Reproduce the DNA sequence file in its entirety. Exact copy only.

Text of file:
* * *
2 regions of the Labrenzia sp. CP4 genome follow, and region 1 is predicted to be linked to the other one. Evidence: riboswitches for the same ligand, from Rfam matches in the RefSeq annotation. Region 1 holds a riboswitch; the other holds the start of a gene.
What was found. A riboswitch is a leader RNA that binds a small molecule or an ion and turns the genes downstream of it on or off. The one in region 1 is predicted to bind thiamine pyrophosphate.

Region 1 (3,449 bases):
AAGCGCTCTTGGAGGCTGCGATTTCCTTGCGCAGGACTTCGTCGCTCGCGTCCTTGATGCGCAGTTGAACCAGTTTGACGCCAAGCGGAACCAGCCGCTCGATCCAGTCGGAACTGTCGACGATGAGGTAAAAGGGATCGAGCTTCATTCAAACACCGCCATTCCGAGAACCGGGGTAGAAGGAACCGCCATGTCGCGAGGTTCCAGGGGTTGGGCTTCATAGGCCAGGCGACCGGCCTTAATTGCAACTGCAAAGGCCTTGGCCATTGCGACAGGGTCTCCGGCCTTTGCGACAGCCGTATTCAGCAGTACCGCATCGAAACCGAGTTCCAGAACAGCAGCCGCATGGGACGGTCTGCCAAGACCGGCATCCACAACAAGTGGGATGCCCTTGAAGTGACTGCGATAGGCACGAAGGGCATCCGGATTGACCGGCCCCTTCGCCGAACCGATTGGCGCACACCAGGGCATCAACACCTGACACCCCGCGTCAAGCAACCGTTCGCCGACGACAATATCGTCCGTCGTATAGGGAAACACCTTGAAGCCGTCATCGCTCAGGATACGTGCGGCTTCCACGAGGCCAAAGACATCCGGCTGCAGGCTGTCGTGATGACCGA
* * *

2 regions of the Labrenzia sp. CP4 genome follow, and region 1 is predicted to be linked to the other one. Evidence: riboswitches for the same ligand, from Rfam matches in the RefSeq annotation. Region 1 holds a riboswitch; the other holds the start of a gene.
What was found. A riboswitch is a leader RNA that binds a small molecule or an ion and turns the genes downstream of it on or off. The one in region 1 is predicted to bind thiamine pyrophosphate.

Region 1 (3,449 bases):
AAGCGCTCTTGGAGGCTGCGATTTCCTTGCGCAGGACTTCGTCGCTCGCGTCCTTGATGCGCAGTTGAACCAGTTTGACGCCAAGCGGAACCAGCCGCTCGATCCAGTCGGAACTGTCGACGATGAGGTAAAAGGGATCGAGCTTCATTCAAACACCGCCATTCCGAGAACCGGGGTAGAAGGAACCGCCATGTCGCGAGGTTCCAGGGGTTGGGCTTCATAGGCCAGGCGACCGGCCTTAATTGCAACTGCAAAGGCCTTGGCCATTGCGACAGGGTCTCCGGCCTTTGCGACAGCCGTATTCAGCAGTACCGCATCGAAACCGAGTTCCAGAACAGCAGCCGCATGGGACGGTCTGCCAAGACCGGCATCCACAACAAGTGGGATGCCCTTGAAGTGACTGCGATAGGCACGAAGGGCATCCGGATTGACCGGCCCCTTCGCCGAACCGATTGGCGCACACCAGGGCATCAACACCTGACACCCCGCGTCAAGCAACCGTTCGCCGACGACAATATCGTCCGTCGTATAGGGAAACACCTTGAAGCCGTCATCGCTCAGGATACGTGCGGCTTCCACGAGGCCAAAGACATCCGGCTGCAGGCTGTCGTGATGACCGA